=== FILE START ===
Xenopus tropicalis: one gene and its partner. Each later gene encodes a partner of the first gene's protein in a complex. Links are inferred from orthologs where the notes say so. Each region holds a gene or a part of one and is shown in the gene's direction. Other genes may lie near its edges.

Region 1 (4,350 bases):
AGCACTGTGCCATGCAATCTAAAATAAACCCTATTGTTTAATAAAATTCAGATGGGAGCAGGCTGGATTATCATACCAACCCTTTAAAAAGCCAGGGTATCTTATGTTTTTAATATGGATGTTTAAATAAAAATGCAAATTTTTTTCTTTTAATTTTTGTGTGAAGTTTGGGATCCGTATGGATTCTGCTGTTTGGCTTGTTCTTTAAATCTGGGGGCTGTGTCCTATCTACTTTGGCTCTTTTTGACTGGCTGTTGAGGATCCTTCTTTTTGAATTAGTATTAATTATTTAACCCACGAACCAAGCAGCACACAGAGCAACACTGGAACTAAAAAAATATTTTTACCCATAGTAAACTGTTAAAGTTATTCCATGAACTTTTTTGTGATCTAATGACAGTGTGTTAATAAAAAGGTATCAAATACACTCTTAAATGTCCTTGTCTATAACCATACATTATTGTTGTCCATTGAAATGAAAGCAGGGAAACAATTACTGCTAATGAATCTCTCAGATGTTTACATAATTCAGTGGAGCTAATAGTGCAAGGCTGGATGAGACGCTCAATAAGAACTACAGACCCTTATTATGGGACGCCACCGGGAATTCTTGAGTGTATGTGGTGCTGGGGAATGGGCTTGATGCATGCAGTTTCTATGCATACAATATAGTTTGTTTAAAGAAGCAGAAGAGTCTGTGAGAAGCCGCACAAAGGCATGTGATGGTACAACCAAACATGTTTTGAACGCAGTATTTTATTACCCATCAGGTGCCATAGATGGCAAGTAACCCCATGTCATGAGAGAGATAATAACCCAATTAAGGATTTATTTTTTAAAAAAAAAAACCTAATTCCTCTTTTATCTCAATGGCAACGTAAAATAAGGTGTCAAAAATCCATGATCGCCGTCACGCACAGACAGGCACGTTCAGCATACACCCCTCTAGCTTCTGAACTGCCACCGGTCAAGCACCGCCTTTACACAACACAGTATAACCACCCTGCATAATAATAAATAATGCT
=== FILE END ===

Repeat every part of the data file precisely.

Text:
Xenopus tropicalis: one gene and its partner. Each later gene encodes a partner of the first gene's protein in a complex. Links are inferred from orthologs where the notes say so. Each region holds a gene or a part of one and is shown in the gene's direction. Other genes may lie near its edges.

Region 1 (4,350 bases):
AGCACTGTGCCATGCAATCTAAAATAAACCCTATTGTTTAATAAAATTCAGATGGGAGCAGGCTGGATTATCATACCAACCCTTTAAAAAGCCAGGGTATCTTATGTTTTTAATATGGATGTTTAAATAAAAATGCAAATTTTTTTCTTTTAATTTTTGTGTGAAGTTTGGGATCCGTATGGATTCTGCTGTTTGGCTTGTTCTTTAAATCTGGGGGCTGTGTCCTATCTACTTTGGCTCTTTTTGACTGGCTGTTGAGGATCCTTCTTTTTGAATTAGTATTAATTATTTAACCCACGAACCAAGCAGCACACAGAGCAACACTGGAACTAAAAAAATATTTTTACCCATAGTAAACTGTTAAAGTTATTCCATGAACTTTTTTGTGATCTAATGACAGTGTGTTAATAAAAAGGTATCAAATACACTCTTAAATGTCCTTGTCTATAACCATACATTATTGTTGTCCATTGAAATGAAAGCAGGGAAACAATTACTGCTAATGAATCTCTCAGATGTTTACATAATTCAGTGGAGCTAATAGTGCAAGGCTGGATGAGACGCTCAATAAGAACTACAGACCCTTATTATGGGACGCCACCGGGAATTCTTGAGTGTATGTGGTGCTGGGGAATGGGCTTGATGCATGCAGTTTCTATGCATACAATATAGTTTGTTTAAAGAAGCAGAAGAGTCTGTGAGAAGCCGCACAAAGGCATGTGATGGTACAACCAAACATGTTTTGAACGCAGTATTTTATTACCCATCAGGTGCCATAGATGGCAAGTAACCCCATGTCATGAGAGAGATAATAACCCAATTAAGGATTTATTTTTTAAAAAAAAAAACCTAATTCCTCTTTTATCTCAATGGCAACGTAAAATAAGGTGTCAAAAATCCATGATCGCCGTCACGCACAGACAGGCACGTTCAGCATACACCCCTCTAGCTTCTGAACTGCCACCGGTCAAGCACCGCCTTTACACAACACAGTATAACCACCCTGCATAATAATAAATAATGCT